The VA Disability compensation process is something of a hassle. It tends to take a long time, as the VA has to go through many different lists to check off before deciding if someone is eligible for VA benefits. Now, the last thing disabled veterans want to hear is how long the wait fordisability compensation help is. Sadly, the wait for disability benefits through the VA can take a bit.
However, the VA does state that they do make up for this in back pay. Basically, back pay is the money and payments that the disabled veteran would have had access to if the VA process had worked by the time they had initially qualified for these benefits. The longer it takes for one to be considered eligible for benefits, the more money accumulates in back pay.
There’s a lot of information associated with VA disability back pay, which can make understanding it a bit difficult. In this article, you will find everything you need to know about back pay, including how it can affect you, as well as overall information when applying for benefits.
VA back pay: the basic information
Let’s start off with, the most basic information that you need to know to truly understand how VA disability back pay works. First of all, VA disability back pay, as we discussed briefly above, is all of the money that has accumulated over time during the months where a qualified veteran did not receive the benefits they should have during this time. This timeframe is from the date of eligibility and the ultimate approval and rating decision from the VA.
Now, let’s first talk about what the date of eligibility encompasses. This date is essential, as it decides when your back pay even starts. However, this date can actuallybe determined in two different ways to fit the needs of the many people who may be applying for benefits. First off, your date of eligibility can be determined by the date of a VA Disability Claim that you submit. This claim must be done within one year of your separation date. After filing this claim, your VA back pay will go off of the date of your separation, not the date you filed your application. However, it is essential that this claim is submittedto begin with, as this helps keep things organized and easy to access.
The second way to understand your date of eligibility is only slightly different from the first situation we discussed. If you submit your VA Disability Claim after your one-year mark, then your time of qualifying for back pay will change from your separation date to the first day of the month after you submit your claim—or after the VA gets this claim. Then, the date that your back pay will start, or when your back pay is even eligible to begin, will be the first day of the month after you submit your claim. This honestly isn’t the best situation, as it lessens the amount of back pay you will get.
There is a widespread, very confusing misunderstanding that the VA will grant your back pay that originates with a date of injury or date of a particular event while in the military. This is not true. The VA does not consider any other times when considering the date of eligibility or the date to start back pay. The only two dates they will consider are the ones we discussed above. There is also a misconception that the VA always considers your discharge date from the military to be considered the date that starts your back pay—this, again, is false. The VA only uses this date when one sends their claim within the first year of their separation.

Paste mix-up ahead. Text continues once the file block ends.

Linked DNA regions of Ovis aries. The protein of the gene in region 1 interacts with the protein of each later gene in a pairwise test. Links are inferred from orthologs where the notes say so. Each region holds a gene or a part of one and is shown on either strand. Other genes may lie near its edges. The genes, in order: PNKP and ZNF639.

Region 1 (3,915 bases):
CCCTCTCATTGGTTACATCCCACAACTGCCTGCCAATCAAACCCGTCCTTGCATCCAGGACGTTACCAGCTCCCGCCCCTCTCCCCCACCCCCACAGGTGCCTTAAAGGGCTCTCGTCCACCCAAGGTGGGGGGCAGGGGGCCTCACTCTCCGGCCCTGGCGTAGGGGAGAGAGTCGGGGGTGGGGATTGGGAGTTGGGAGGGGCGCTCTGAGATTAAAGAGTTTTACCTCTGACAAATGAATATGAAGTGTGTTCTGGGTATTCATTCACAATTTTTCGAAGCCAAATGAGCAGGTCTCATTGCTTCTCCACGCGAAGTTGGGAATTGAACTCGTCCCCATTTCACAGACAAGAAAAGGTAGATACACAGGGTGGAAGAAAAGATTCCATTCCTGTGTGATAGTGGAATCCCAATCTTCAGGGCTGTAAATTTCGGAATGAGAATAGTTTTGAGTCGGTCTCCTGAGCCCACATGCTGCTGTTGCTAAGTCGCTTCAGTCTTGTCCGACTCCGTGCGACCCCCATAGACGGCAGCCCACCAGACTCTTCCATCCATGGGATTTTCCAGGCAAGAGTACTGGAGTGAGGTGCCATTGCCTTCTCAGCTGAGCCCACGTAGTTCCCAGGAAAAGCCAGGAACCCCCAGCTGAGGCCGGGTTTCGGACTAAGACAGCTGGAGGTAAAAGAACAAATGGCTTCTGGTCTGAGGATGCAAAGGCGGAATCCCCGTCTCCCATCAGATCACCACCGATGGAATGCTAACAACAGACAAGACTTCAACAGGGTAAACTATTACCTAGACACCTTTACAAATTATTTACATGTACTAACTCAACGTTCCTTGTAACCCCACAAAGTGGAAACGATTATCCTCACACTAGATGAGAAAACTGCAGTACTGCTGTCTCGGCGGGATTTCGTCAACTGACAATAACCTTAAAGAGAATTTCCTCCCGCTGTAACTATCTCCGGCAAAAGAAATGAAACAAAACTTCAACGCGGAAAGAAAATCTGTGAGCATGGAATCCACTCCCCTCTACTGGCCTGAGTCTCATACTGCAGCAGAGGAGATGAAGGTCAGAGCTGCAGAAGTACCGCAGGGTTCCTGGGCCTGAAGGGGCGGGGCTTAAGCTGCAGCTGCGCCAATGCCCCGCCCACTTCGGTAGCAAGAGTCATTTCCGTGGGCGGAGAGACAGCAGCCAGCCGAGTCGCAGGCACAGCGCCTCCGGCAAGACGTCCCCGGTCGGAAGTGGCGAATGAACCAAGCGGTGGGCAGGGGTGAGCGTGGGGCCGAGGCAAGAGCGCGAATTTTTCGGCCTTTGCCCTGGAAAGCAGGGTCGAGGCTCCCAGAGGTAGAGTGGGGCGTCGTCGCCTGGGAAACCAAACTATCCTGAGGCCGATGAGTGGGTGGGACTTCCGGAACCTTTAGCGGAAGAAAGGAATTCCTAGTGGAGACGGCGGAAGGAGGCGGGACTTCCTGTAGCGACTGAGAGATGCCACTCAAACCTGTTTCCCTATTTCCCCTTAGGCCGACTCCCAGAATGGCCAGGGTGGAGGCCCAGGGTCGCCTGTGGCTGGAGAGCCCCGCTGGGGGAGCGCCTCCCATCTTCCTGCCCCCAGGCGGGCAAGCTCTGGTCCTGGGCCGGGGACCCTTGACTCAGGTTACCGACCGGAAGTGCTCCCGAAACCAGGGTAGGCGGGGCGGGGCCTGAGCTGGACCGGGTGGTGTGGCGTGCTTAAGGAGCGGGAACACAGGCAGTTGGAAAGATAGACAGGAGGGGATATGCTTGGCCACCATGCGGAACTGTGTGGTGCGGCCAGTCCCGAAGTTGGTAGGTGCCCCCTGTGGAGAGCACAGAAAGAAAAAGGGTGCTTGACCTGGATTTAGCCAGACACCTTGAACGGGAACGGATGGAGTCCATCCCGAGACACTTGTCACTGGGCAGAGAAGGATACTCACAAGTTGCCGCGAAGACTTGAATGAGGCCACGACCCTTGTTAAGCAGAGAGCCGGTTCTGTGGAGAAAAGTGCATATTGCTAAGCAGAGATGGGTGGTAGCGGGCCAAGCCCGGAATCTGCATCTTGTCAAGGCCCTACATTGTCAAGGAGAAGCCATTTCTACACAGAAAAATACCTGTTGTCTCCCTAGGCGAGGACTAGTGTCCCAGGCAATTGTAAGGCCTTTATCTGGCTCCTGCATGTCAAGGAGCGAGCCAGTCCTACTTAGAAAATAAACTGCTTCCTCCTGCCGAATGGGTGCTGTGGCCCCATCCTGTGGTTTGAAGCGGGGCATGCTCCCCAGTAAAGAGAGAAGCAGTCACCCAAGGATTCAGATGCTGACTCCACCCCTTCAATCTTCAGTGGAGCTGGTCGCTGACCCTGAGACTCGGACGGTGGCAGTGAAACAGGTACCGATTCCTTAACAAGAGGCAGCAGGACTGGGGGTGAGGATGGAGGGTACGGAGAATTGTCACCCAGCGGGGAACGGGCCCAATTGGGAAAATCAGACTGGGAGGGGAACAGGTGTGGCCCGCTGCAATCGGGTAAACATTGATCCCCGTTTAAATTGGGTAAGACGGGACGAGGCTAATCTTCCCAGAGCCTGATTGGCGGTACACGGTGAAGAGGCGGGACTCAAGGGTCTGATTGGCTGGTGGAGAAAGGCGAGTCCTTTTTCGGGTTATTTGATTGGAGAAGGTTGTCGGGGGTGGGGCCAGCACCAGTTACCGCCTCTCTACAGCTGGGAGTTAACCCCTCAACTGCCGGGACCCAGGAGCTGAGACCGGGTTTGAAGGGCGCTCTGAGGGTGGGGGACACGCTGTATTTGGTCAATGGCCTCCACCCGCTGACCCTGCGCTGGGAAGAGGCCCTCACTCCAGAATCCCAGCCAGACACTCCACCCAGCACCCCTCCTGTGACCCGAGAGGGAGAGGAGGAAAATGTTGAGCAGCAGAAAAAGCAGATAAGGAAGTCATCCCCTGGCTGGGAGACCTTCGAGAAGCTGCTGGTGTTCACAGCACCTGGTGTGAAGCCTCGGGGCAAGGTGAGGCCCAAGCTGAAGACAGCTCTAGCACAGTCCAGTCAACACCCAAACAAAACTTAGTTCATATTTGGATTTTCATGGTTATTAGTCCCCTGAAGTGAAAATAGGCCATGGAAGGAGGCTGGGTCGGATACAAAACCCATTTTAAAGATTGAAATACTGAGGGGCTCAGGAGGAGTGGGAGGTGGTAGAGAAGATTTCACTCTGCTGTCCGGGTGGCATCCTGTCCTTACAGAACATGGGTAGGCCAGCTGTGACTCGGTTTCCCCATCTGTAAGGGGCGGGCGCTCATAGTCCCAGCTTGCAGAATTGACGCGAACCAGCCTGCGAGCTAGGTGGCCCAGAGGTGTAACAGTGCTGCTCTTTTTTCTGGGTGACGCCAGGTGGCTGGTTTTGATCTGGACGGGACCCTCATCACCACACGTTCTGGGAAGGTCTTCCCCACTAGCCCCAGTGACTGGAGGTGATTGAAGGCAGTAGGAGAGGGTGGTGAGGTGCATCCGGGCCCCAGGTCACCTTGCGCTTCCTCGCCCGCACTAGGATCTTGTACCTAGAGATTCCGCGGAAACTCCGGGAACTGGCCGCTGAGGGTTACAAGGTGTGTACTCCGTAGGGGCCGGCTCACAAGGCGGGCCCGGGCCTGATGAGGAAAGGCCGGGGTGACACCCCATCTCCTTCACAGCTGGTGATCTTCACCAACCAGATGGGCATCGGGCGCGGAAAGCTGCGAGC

It’s always important to make sure you’re fully aware of the most critical concepts of back pay. For the most part, learning just when your date of eligibility happens to be the most crucial information. Always make sure that, if you have any questions that you can’t find the answer to, you look at the accurate information the VA provides on disability benefits.
As you can see, it is imperative that you submit your VA Disability Claim as soon as possible, after your discharge from the military. Ideally, you’re going to want to file your claim within the first year of your release, making sure that you can receive the back pay payments and use them to your advantage.
How much back pay can you get?
This depends on a variety of situations. As we mentioned above, if you submit your benefits claim before your one-year mark of separation and quality for benefits, you will more than likely get a more substantial payment than one who filed after the one-year mark. Again, it’s vital that you register to receive benefits as soon as possible so that you are able to gain access to these significant benefits.
The amount of pay you receive also depends on the disability rating that the VA grants you.Obviously, the higher the score that you earn, the more benefits you will get, which means the VA will owe you more back pay.
Back pay is also only paid in one full, single payment. Once the VA deems that you are eligible and sends this back payment your way, this could end up resulting in a reasonably substantial payment check to help cover the costs during the time you were actually eligible for benefits, but yet hadn’t been approved yet.
The VA makes sure to provide accurate back pay to those who qualify for benefits in different ways. Again, it’s essential that, if you know that you need disability benefits after discharge from the military, you fill out a claim immediately and before your one-year mark is up. Why not reap all the benefits that you can, instead of waiting? The VA will pay back the time it has taken to approve you of your benefits and,hopefully, make your life just a little bit easier in the process.